reports from Edinburgh
To be an England rugby player here in Scotland just now is to appreciate the weight of a history that has nothing to do with a 125-year-old rugby rivalry and not that much to do either with the Scots' brave tilt at a fourth Grand Slam. Rather, we are talking about the baggage of centuries.
Insensitive as it may seem to say so, this afternoon's climactic Five Nations match between Rob Wainwright's and Will Carling's teams can quite clearly be seen as the modern, marginally more benign equivalent of Charles Edward Stuart and the Duke of Cumberland. Why, no sooner had I boarded my taxi yesterday than the driver was going on about 1745.
"I think it will make the Scottish nation very happy if we win," Wainwright understated. "But I'm not sure if there are any political implications." This is an appropriately diplomatic line from an officer (and doctor) in the British army but he has to be kidding.
Now that he is here, Jack Rowell really knows what he means when he laments how difficult such matches - "They're about more than rugby" is one of the manager's repeated lines - are for England. Not so much international matches as international incidents, they can be made to make up for the slights, real or imagined, of the ages.
So it is undeniably tense in Edinburgh and England's prospects depend on how creatively they use that tension. This has been the difference between their play and that of Scotland this season. The Scots have flourished specifically by playing rugby on the very edge, where the risks are greatest: the English have been absolutely unable to move beyond the mundane even when the risks are lowest.
With the recall of Dean Richards, the risks become lower still and, whether the world's most-capped No 8 knows it or not, he has in effect been handed personal responsibility for making England perform coherently and as a team.
Not that one Englishman can possibly hold England's fate even in hands as large as Richards', since this season's shortcomings have been general as well as specific. Man for man, a persuasive case could be stated in favour of most of the England players over their Scottish counterparts but the axiom about the whole adding up to more than the sum of its parts can be applied only to the Scots.
That said, Jim Telfer declines to accept the notion that his team's victories over Ireland, France and Wales should make them favourites, the cryptic Scottish manager preferring to concentrate on Scotland's six consecutive defeats by England since 1990. It is a ploy: the main task this week for Richard Cox, the Scots' team psychologist, has been not to build the players up but to deal with the phenomenal anticipation of their own populace.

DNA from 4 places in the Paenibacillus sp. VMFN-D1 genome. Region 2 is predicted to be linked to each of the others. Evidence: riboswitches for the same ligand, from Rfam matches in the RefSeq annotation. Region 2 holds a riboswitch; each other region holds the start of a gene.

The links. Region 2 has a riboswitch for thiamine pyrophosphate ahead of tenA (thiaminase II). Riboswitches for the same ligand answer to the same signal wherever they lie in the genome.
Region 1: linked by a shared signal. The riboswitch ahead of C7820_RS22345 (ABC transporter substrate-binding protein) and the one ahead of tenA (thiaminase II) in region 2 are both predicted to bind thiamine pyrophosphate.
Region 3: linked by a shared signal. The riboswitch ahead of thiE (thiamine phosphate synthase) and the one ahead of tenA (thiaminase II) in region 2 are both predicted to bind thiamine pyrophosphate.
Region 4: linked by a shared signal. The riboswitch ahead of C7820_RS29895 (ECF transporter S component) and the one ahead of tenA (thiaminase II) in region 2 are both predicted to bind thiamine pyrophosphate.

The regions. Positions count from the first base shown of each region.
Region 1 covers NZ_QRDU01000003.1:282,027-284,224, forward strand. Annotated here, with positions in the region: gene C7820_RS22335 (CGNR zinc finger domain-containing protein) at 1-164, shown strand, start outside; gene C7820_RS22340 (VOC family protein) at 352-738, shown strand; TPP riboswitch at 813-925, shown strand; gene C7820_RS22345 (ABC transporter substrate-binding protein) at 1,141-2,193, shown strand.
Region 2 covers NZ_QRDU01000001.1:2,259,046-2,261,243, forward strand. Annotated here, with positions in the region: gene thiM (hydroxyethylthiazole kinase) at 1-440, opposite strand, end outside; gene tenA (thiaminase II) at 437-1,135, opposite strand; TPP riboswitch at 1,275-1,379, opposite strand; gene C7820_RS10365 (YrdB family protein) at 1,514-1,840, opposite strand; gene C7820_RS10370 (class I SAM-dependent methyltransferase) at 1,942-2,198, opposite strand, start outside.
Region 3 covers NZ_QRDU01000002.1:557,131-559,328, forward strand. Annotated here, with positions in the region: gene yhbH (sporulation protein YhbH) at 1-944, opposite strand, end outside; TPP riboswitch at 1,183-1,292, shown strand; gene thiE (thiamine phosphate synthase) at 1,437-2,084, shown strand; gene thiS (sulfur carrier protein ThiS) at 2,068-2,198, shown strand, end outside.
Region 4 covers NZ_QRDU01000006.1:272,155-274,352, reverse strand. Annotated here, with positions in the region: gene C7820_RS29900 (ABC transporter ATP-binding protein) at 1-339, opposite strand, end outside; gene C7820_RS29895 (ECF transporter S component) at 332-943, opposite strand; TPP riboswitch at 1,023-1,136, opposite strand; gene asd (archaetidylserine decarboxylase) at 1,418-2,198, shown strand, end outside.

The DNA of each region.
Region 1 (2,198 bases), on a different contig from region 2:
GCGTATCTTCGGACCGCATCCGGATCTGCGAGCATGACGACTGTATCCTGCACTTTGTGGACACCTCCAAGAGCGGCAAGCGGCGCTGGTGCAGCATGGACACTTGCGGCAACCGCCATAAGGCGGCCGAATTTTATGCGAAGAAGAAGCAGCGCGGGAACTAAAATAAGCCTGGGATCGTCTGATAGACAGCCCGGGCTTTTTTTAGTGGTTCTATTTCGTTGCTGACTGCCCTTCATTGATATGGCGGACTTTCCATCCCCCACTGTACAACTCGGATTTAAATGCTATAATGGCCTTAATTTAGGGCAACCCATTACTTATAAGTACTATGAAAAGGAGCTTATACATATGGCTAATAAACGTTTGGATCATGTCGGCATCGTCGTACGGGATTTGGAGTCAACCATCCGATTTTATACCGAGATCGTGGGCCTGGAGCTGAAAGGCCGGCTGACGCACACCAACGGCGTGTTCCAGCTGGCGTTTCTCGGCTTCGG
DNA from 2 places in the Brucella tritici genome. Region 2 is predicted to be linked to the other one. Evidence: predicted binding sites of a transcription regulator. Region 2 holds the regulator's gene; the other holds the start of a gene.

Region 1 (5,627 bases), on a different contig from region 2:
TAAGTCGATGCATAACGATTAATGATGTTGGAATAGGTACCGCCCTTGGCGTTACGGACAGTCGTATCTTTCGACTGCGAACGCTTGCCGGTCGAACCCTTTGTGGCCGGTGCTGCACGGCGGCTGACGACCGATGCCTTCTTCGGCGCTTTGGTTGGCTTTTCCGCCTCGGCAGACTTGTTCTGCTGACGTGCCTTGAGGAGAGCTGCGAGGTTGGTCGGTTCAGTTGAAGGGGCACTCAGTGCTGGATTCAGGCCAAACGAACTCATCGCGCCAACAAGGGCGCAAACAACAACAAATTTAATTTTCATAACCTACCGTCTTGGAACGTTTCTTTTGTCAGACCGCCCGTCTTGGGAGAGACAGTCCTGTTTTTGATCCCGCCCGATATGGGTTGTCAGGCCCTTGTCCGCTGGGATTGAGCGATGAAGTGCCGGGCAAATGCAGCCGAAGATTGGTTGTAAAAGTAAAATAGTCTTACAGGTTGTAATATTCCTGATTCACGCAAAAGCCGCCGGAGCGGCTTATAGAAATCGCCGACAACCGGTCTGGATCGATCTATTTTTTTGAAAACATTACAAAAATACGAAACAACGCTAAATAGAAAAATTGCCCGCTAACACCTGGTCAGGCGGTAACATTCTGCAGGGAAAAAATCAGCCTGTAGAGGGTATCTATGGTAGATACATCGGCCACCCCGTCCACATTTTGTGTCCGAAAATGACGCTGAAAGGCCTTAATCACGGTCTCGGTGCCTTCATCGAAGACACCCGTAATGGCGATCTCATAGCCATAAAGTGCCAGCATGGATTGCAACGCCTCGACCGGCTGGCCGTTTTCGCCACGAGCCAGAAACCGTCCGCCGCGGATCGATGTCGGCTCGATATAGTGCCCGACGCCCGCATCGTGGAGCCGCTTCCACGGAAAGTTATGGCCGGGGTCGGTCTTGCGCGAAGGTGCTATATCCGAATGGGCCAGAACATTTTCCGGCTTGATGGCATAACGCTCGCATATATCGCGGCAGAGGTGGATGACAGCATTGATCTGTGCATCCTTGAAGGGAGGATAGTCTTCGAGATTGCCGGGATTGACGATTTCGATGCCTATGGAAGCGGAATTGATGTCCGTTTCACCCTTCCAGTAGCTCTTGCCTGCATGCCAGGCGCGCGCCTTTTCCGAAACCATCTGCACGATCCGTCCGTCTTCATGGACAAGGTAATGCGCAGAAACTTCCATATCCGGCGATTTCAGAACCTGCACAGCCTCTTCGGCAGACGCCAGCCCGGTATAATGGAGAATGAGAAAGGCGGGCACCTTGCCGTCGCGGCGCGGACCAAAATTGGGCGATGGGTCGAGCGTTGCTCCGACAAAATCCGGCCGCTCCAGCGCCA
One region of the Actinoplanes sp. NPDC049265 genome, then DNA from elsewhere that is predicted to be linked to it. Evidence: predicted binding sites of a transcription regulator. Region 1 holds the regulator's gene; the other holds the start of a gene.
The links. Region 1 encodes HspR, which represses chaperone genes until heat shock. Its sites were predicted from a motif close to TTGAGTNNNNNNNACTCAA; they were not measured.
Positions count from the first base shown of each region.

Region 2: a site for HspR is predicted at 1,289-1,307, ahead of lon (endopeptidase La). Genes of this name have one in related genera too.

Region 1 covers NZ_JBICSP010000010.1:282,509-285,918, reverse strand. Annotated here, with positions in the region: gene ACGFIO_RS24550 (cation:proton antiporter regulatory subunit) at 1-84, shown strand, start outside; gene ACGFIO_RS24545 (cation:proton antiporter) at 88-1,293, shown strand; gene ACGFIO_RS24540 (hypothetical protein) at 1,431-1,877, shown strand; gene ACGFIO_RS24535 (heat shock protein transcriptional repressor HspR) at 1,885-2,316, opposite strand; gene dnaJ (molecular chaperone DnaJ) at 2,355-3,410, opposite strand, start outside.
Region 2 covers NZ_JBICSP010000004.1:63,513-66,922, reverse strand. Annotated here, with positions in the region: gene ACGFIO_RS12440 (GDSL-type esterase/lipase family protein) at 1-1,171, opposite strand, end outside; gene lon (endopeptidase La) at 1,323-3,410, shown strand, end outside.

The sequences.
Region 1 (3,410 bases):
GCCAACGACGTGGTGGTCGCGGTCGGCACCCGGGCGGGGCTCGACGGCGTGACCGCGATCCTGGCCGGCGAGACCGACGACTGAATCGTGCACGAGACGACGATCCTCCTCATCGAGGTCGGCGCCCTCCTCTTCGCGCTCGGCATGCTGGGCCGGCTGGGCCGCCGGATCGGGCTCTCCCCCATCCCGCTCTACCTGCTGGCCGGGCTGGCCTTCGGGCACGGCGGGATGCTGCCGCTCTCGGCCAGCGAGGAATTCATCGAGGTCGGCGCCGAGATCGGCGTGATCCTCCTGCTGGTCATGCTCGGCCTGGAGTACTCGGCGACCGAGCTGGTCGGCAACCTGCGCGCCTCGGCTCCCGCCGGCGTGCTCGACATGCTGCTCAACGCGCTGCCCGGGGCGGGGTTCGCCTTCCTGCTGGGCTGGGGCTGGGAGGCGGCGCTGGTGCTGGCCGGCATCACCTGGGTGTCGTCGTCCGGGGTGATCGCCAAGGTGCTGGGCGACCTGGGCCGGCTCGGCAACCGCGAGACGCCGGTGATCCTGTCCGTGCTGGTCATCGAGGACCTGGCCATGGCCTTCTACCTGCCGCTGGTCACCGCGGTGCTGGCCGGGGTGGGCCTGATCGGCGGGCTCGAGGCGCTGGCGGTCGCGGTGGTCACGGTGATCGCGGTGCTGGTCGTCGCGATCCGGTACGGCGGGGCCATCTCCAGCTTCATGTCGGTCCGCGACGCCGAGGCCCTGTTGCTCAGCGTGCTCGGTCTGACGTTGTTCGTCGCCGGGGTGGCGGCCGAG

England have also summoned their "Shrink", as they call him, to Edinburgh, though Austin Swain's role has to be more about dispelling anxiety. Anyway, the only psychology Dean Richards needs is the sight of a dark-blue jersey: injured at the time of the 1990 Grand Slam misadventure, he has never lost to the Scots.
If England perform collectively in accordance with their individual abilities, it is safe to predict Richards will extend his run to seven matches - and, given his apparent influence on others as well as his own contribution, it is a more likely eventuality than it would have been without him. But it will remain a heavy conditional until we see evidence that the English players' diminished confidence is at last returning.
Indeed, if Richards is to be the man to effect this change, England will have to hope they find a way to decelerate the Scots, because not withstanding his renewed status as rugby superman the pack leader's impact on a game can be decisively reduced when the opposition succeed in pulling England all over the field.
This was demonstrated not only by the World Cup semi-final against New Zealand that caused Richards' subsequent exclusion but also by a less well-remembered antipodean Test, against Australia in Sydney in 1991, when England had also been done for pace. Remarkably, it was the last time Richards had been on a losing England side before that All Blacks match.
So Richards, and by extension England, are bound to struggle if Scotland gain an exploitable share of possession, and that in turn places the onus on Garath Archer, the new England lock, to secure the steady supply the discarded Martin Bayfield failed to secure against France and Wales. However prodigious Archer's talent, it is asking a lot, quite possibly too much.
Especially, that is, when you are confronted on your debut not only with 15 opponents nor even the vast majority among 67,000 spectators. The Bruce, the latest Scottish blockbuster with an anti-English theme, premiered in Aberdeen last night and comes to Edinburgh tonight, and Scots would like to see it as a perfectly timed metaphor for Murrayfield. It was Robert the Bruce who fought the Battle of Bannockburn in 1314 and Scotland got a result in that one, too.
SCOTLAND v ENGLAND
R Shepherd Melrose 15 M Catt Bath
C Joiner Melrose 14 J Sleightholme Bath
S Hastings Watsonians 13 W Carling Harlequins, capt
I Jardine Stirling County 12 J Guscott Bath
M Dods Northampton 11 R Underwood Leicester
G Townsend Northampton 10 P Grayson Northampton
B Redpath Melrose 9 M Dawson Northampton
D Hilton Bath 1 G Rowntree Leicester
K McKenzie Stirling County 2 M Regan Bristol
P Wright Boroughmuir 3 J Leonard Harlequins
S Campbell Dundee HSFP 4 M Johnson Leicester
G Weir Newcastle 5 G Archer Bristol
R Wainwright Watsonians, capt 6 B Clarke Bath
E Peters Bath 8 D Richards Leicester
I Smith Gloucester 7 L Dallaglio Wasps
Referee: D Bevan (Wales). Kick-off: 3.0 (BBC1)Reuse content